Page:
Five Questions for Evaluating the Purpose of Your Speech

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The most common purpose for a speech is to interact with and engage your audience. However, there are other purposes for a speech and determining those other purposes that will help in the preparation of the message content and delivery. For example, the purpose of your message may be to generate sales, answer inquiries, qualify prospects, introduce a new product, or convey new product or service information. You may be speaking with the intent of growing brand recognition, building company image, or creating awareness about your social cause. Plan for success by answering the following questions before sitting down to write your speech or outline.

1. What are the benefits of your specific message? Make a complete list of the benefits of your message to the listeners, and identify those of most importance. Put yourself in your listeners’; shoes and assess what value or advantage you want them to hear in your speech. Clearly understand the key point you want them to leave with and why.

2. What problem does your message solve? Assess which of the five emotional triggers your message will address: make money, save money, save time, save frustration, or get entertained. Understand if your message will resolve any of these problems or eliminate any pain points for your audience. Identify how easy it will be for your listeners to solve their problem with your information.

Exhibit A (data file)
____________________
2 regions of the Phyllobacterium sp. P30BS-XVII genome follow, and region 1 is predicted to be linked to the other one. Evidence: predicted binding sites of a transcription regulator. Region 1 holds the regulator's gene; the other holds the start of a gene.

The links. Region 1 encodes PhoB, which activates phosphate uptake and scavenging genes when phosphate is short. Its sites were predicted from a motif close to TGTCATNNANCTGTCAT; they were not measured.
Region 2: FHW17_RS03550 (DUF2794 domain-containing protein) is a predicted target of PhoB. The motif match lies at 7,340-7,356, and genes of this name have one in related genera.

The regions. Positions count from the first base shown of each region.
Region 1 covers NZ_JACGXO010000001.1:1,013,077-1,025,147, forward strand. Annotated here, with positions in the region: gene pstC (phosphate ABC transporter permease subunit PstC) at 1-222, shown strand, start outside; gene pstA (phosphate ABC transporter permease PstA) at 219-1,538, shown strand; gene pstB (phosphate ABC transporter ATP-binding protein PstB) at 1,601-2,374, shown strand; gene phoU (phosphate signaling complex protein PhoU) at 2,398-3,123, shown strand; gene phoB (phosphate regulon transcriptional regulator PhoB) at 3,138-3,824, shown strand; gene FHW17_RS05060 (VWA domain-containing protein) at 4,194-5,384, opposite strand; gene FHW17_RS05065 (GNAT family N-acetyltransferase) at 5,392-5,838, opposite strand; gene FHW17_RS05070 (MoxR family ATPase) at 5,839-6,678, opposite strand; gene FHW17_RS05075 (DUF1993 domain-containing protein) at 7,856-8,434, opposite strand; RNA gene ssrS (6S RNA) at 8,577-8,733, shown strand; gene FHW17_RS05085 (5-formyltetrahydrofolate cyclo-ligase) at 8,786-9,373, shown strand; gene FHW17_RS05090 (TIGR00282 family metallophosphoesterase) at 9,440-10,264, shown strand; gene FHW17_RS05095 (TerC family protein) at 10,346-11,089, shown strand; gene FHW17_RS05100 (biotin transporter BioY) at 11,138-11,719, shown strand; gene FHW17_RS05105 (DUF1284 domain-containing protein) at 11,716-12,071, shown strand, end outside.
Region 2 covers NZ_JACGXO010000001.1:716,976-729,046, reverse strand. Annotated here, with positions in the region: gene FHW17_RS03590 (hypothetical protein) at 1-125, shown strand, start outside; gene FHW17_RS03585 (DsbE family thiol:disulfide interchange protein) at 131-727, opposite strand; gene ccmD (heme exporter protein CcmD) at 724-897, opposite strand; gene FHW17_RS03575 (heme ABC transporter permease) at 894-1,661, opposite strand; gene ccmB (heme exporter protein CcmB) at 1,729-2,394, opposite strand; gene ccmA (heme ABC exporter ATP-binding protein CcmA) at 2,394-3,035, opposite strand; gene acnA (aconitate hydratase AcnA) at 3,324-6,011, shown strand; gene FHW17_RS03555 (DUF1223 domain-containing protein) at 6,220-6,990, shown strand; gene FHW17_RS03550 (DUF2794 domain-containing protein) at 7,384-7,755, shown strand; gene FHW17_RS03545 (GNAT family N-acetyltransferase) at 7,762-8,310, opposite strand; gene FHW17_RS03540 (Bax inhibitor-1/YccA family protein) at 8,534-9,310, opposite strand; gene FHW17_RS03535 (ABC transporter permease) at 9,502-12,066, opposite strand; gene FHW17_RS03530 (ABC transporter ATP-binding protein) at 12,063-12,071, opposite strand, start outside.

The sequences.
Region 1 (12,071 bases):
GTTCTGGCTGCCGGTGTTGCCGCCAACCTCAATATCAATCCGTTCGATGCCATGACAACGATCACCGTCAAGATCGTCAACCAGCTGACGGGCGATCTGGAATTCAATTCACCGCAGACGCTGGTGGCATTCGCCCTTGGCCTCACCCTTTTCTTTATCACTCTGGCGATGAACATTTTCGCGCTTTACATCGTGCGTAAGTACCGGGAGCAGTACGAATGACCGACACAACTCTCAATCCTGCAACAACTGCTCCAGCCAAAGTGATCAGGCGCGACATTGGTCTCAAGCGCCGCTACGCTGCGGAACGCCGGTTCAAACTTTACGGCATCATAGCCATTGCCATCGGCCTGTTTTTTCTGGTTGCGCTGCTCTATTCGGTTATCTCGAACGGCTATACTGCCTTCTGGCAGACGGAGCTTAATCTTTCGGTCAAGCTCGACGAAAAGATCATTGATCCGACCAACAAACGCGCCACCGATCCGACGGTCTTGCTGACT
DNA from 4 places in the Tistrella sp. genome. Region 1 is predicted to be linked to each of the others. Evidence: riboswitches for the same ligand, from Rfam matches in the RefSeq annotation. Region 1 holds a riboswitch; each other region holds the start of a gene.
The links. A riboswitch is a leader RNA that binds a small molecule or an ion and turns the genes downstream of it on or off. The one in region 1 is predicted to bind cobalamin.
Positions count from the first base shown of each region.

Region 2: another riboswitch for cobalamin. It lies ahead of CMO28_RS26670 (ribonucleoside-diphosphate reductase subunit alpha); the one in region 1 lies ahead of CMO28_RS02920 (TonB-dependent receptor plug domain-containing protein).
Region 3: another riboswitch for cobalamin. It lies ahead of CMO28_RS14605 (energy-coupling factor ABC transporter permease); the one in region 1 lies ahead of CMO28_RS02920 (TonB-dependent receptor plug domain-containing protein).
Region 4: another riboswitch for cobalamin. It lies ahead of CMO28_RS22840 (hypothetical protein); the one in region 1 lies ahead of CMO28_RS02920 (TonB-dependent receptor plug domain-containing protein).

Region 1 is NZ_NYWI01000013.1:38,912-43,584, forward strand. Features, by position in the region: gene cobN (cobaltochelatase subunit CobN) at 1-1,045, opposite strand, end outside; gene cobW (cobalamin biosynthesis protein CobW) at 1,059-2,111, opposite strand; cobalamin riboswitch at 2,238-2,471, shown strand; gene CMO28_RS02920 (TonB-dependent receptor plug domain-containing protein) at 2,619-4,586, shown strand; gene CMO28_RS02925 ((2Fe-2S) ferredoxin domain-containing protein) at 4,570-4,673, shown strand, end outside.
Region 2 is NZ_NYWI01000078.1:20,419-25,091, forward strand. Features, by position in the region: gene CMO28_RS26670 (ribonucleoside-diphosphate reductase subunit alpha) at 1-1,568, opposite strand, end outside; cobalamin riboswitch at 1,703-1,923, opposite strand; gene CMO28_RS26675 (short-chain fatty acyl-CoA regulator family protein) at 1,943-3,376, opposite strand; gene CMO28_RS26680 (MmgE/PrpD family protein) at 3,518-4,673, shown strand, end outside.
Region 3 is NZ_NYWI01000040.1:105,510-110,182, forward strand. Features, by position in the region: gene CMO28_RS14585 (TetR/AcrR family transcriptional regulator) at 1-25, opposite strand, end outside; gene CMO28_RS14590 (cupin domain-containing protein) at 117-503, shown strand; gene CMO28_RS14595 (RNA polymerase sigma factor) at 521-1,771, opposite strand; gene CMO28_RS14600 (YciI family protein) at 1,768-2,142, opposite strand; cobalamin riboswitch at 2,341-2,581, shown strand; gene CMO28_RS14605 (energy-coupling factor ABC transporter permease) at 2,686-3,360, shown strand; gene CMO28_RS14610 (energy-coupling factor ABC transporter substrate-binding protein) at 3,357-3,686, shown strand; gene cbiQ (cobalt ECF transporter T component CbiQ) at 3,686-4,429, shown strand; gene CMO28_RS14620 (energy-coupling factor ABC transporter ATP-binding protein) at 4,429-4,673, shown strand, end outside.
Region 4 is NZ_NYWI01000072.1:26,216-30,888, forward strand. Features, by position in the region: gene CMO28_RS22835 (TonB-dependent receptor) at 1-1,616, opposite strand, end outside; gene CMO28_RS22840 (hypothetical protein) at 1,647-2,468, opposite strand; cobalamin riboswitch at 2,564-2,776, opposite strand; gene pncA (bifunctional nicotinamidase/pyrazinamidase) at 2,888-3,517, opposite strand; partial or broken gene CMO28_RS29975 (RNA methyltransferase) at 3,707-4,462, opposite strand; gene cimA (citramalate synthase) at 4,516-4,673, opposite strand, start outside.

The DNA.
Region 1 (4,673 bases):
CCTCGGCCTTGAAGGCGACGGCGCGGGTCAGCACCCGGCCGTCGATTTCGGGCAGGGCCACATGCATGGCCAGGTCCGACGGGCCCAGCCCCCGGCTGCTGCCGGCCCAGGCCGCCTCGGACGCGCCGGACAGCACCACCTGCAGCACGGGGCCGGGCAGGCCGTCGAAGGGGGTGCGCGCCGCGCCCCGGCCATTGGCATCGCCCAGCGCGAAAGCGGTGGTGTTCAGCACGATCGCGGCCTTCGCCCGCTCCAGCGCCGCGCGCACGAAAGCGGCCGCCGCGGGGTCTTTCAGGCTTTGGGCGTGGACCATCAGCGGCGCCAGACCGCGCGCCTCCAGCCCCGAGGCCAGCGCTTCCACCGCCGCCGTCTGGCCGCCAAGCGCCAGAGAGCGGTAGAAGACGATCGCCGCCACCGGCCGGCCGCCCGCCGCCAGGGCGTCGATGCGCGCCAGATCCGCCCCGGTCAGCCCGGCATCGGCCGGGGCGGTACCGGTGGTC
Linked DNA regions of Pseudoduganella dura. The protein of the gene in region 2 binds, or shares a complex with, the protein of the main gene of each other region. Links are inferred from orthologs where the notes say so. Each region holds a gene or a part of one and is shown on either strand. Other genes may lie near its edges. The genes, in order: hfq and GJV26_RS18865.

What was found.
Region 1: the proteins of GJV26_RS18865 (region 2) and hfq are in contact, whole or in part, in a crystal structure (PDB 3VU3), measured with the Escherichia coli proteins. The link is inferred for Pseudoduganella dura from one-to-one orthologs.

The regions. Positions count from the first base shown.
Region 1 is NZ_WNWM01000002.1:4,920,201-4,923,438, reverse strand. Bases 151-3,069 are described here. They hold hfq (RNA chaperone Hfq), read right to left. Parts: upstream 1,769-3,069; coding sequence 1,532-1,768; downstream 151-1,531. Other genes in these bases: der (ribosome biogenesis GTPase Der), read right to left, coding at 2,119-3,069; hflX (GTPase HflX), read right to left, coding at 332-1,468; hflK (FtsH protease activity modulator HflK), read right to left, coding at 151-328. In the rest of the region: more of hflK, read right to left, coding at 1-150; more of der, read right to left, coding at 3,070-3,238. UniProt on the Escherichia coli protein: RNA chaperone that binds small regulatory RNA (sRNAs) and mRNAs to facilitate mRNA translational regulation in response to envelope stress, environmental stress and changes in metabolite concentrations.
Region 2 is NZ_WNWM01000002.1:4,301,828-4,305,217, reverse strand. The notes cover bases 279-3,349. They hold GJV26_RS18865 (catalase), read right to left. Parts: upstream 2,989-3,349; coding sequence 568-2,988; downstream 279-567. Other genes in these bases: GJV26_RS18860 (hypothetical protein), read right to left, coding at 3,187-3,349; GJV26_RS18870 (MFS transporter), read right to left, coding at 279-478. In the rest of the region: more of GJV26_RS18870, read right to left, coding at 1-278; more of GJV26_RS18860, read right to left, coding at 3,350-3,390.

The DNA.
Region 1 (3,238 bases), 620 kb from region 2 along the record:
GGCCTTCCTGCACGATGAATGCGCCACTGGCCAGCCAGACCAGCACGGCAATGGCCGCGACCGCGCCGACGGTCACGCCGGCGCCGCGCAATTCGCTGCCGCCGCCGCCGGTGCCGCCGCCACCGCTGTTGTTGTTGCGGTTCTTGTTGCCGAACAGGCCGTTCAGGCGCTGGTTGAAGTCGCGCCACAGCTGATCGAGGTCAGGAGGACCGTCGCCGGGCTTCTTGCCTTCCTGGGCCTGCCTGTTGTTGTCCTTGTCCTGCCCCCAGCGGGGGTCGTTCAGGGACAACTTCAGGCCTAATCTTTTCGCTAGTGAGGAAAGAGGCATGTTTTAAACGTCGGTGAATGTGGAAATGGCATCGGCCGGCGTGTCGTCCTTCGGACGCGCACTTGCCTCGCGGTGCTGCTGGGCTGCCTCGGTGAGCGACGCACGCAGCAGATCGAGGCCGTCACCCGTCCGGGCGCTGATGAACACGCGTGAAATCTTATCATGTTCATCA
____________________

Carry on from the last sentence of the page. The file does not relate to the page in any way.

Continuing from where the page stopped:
3. What are the life applications of your message? Determine how your listeners can apply your message to their lives. Identify their main concerns and whether or not your topic addresses those concerns. Clearly articulate how the audience should go about putting into practice the principles you plan to cover in your speech.

4. What motivates your audience to action? Assess the audience’;s motivation and address that motivation in your speech. Incorporate those tangible elements that will inspire your audience to action, including personal testimony, statistics, and famous quotes. Describe the mental process your audience must go through in order to take action and benefit from the solutions offered in your message. Provide clear real life examples of the actions needed for success and the expected results.

5. How is your speech different from other statements on the subject? Identify what you need to say to your audience that they have not already heard elsewhere. Include data points, illustrations, or examples that will make your message unique. Share your own experience and focus on content that will be hot off the press where your listeners are concerned.

Raise the bar of excellence as a public speaker by going above and beyond in preparation for your next event. Answer the questions above before writing your next speech outline. You should notice a marked difference in your approach to content, flow, and delivery. You should also experience a marked improvement in how well your message is heard, received, and responded to.